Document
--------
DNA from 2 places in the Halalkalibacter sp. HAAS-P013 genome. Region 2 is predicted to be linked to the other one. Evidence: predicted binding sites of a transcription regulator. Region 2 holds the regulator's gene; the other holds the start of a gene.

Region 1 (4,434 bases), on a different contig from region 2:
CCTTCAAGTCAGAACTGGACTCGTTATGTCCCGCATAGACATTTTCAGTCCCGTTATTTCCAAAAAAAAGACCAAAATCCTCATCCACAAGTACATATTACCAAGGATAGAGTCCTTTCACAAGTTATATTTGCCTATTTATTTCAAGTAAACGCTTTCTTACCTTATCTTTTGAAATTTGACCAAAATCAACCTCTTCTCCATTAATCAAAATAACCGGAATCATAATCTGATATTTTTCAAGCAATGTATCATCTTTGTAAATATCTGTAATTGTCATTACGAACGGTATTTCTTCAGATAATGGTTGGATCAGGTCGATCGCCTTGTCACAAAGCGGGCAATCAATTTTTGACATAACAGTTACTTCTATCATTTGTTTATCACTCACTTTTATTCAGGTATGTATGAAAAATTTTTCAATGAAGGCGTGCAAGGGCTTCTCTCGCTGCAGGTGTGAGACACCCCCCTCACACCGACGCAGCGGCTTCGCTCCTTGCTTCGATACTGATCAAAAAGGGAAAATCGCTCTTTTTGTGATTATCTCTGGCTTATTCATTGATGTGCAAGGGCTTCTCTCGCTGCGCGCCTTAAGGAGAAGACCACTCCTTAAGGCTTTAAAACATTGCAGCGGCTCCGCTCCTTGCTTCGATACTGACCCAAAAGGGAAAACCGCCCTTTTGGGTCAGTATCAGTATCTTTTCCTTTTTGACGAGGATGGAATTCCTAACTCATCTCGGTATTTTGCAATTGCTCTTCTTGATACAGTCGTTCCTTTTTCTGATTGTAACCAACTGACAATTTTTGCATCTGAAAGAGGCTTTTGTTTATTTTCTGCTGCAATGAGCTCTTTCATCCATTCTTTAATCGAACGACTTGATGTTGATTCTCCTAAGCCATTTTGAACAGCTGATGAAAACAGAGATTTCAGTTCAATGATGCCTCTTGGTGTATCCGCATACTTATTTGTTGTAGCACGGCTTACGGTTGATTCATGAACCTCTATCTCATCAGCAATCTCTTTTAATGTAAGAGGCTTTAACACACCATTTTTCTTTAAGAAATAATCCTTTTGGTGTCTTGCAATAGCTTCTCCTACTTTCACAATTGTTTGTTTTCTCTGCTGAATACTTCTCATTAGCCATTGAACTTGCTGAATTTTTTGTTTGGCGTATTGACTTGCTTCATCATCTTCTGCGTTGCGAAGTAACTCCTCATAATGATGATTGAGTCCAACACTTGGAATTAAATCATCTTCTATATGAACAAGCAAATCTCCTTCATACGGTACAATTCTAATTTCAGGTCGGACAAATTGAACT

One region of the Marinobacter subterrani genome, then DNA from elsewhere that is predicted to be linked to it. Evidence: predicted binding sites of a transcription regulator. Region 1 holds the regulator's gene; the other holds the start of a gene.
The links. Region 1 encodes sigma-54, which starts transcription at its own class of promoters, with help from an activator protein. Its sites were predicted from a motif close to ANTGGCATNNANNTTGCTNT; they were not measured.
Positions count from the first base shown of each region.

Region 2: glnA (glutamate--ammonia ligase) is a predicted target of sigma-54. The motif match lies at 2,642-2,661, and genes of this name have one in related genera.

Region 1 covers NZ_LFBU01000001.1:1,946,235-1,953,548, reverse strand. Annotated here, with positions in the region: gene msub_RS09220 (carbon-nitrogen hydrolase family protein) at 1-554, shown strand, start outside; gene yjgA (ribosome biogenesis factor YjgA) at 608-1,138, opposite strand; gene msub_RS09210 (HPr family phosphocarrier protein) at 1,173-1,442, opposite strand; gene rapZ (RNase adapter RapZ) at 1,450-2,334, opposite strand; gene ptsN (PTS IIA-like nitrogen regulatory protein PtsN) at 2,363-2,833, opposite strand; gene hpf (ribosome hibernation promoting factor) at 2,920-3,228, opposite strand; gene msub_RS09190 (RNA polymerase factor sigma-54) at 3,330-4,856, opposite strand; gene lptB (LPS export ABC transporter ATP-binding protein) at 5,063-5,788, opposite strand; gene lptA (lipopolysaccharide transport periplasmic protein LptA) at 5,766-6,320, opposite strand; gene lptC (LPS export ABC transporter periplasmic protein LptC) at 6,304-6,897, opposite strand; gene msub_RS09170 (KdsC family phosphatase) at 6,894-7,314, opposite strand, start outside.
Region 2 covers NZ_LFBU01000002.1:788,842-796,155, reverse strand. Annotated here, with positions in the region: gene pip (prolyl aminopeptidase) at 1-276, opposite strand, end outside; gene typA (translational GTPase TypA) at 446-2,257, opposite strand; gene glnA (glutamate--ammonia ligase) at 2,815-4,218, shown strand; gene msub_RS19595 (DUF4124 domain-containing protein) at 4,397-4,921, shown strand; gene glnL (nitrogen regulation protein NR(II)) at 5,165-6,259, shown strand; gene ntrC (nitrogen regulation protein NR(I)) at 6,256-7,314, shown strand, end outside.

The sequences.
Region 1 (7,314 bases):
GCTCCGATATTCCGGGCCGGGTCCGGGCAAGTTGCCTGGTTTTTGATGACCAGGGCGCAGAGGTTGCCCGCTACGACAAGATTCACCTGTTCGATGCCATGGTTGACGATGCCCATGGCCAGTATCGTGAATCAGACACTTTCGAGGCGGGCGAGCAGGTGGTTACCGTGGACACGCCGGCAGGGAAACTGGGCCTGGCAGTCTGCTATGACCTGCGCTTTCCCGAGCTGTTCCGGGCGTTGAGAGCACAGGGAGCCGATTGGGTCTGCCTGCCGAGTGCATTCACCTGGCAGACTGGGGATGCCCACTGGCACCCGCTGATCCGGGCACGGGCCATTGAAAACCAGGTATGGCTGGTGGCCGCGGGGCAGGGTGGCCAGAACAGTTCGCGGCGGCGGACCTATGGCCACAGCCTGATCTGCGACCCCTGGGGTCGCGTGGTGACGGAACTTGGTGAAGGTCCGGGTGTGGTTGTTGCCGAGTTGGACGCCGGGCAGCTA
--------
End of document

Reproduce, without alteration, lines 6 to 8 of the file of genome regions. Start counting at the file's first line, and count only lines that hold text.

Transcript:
Positions count from the first base shown of each region.

Region 2: glnA (glutamate--ammonia ligase) is a predicted target of sigma-54. The motif match lies at 2,642-2,661, and genes of this name have one in related genera.

Region 1 covers NZ_LFBU01000001.1:1,946,235-1,953,548, reverse strand. Annotated here, with positions in the region: gene msub_RS09220 (carbon-nitrogen hydrolase family protein) at 1-554, shown strand, start outside; gene yjgA (ribosome biogenesis factor YjgA) at 608-1,138, opposite strand; gene msub_RS09210 (HPr family phosphocarrier protein) at 1,173-1,442, opposite strand; gene rapZ (RNase adapter RapZ) at 1,450-2,334, opposite strand; gene ptsN (PTS IIA-like nitrogen regulatory protein PtsN) at 2,363-2,833, opposite strand; gene hpf (ribosome hibernation promoting factor) at 2,920-3,228, opposite strand; gene msub_RS09190 (RNA polymerase factor sigma-54) at 3,330-4,856, opposite strand; gene lptB (LPS export ABC transporter ATP-binding protein) at 5,063-5,788, opposite strand; gene lptA (lipopolysaccharide transport periplasmic protein LptA) at 5,766-6,320, opposite strand; gene lptC (LPS export ABC transporter periplasmic protein LptC) at 6,304-6,897, opposite strand; gene msub_RS09170 (KdsC family phosphatase) at 6,894-7,314, opposite strand, start outside.